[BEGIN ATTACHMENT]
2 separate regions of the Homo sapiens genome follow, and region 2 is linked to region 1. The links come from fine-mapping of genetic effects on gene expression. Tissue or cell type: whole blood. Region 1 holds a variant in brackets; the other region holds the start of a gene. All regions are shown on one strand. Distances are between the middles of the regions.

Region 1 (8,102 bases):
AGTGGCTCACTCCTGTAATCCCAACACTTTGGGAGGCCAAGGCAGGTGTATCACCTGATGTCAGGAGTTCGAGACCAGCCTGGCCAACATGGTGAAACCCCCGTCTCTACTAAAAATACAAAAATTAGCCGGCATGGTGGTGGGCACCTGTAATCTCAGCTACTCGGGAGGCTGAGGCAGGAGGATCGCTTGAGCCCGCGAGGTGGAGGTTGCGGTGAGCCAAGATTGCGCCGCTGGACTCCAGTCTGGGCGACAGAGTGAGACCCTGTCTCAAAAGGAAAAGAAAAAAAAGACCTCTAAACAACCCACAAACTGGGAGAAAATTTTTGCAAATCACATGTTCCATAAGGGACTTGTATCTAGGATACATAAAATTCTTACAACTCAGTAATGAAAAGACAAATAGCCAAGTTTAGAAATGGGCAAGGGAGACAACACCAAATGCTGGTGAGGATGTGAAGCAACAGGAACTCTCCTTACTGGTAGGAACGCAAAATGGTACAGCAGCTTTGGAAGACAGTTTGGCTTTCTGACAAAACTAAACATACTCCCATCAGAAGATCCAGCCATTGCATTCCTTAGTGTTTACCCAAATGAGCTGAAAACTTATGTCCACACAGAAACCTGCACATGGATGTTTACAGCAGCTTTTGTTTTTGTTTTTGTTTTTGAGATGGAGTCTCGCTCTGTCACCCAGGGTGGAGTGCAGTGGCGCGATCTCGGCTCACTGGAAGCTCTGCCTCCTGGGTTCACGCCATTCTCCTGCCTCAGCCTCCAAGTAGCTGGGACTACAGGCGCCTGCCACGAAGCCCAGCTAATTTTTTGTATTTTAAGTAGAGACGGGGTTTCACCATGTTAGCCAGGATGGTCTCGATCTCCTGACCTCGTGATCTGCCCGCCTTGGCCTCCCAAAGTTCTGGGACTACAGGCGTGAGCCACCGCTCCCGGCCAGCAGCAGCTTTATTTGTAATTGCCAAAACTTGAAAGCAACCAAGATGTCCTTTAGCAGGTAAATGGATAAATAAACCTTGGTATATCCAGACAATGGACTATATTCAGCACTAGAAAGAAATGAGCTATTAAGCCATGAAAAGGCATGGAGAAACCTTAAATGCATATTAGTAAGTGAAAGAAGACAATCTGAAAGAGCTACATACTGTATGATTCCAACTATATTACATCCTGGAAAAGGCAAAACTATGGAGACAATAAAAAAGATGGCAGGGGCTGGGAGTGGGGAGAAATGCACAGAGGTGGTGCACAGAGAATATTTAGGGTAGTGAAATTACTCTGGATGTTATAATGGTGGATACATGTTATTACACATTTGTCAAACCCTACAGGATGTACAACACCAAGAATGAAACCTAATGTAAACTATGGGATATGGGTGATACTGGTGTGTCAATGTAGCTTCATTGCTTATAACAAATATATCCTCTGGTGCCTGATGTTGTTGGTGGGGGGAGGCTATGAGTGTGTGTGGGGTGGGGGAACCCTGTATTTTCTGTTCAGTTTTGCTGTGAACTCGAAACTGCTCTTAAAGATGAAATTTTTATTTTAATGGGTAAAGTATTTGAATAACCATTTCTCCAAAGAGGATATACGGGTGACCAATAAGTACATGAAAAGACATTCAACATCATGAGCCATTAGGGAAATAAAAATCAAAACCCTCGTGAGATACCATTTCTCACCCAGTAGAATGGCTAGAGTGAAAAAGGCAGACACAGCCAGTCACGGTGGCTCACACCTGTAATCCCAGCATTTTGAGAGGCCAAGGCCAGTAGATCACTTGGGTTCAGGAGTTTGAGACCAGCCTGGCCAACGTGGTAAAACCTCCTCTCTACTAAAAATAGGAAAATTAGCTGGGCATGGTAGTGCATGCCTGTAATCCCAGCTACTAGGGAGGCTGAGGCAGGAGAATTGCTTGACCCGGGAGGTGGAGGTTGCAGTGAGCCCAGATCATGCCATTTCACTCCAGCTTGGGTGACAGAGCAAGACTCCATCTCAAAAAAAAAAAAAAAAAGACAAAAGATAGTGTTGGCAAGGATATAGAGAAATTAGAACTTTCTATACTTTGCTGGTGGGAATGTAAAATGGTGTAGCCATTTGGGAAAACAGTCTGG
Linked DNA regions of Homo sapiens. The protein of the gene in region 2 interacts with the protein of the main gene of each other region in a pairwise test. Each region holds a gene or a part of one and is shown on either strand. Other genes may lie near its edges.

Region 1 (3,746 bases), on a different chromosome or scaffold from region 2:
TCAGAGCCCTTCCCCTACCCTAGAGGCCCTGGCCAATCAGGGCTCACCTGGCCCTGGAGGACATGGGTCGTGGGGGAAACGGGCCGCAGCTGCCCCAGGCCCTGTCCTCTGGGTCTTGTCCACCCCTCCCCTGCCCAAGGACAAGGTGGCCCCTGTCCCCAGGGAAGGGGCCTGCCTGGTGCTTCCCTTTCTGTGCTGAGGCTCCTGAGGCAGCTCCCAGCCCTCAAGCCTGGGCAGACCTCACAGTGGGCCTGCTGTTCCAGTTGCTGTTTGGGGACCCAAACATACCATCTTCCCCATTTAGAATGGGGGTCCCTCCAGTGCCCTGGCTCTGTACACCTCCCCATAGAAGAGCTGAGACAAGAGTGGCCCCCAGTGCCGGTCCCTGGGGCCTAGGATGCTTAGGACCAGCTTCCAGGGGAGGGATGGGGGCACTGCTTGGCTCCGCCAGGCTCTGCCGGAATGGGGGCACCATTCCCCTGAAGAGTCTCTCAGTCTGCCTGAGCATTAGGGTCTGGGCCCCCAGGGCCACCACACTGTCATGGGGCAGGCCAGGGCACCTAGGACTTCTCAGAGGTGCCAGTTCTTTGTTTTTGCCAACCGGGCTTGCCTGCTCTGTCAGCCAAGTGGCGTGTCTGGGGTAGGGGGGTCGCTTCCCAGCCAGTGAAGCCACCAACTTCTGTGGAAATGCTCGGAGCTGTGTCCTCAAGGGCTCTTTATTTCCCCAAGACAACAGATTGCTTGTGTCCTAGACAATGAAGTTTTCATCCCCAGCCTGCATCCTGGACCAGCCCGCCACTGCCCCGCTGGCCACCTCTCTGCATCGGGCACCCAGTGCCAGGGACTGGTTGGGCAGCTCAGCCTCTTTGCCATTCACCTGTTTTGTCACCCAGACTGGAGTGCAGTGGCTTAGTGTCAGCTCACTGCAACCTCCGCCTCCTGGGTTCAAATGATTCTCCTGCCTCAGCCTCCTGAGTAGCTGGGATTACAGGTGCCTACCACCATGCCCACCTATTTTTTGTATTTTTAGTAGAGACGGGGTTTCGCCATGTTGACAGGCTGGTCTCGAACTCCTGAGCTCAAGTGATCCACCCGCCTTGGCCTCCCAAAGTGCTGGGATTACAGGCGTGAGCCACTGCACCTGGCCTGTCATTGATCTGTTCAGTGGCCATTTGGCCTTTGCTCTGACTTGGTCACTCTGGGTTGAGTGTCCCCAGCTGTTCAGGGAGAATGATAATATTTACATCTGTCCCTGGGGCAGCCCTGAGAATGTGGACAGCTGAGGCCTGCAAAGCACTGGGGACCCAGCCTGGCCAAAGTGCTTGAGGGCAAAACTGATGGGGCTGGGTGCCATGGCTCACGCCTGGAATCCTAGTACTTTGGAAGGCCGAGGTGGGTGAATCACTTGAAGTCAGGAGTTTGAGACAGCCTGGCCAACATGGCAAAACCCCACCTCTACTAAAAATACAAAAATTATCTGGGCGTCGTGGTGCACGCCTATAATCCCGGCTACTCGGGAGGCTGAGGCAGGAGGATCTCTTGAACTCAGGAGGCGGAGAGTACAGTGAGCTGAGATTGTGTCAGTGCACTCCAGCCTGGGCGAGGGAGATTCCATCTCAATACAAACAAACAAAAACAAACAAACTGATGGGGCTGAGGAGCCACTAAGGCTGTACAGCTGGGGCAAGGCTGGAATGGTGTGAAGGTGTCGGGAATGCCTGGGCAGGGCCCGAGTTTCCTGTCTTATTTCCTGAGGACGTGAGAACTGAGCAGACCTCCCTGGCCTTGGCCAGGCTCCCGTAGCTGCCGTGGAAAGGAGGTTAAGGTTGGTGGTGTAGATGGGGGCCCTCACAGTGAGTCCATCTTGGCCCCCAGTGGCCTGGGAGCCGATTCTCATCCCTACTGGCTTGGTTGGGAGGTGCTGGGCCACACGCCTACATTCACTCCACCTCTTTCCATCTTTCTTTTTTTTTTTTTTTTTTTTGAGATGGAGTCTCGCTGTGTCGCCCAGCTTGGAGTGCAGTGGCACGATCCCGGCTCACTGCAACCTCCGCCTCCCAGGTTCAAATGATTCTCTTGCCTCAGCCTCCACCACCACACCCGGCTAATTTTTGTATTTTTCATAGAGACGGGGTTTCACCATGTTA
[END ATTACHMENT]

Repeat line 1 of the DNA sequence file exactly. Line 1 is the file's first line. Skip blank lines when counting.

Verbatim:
2 separate regions of the Homo sapiens genome follow, and region 2 is linked to region 1. The links come from fine-mapping of genetic effects on gene expression. Tissue or cell type: whole blood. Region 1 holds a variant in brackets; the other region holds the start of a gene. All regions are shown on one strand. Distances are between the middles of the regions.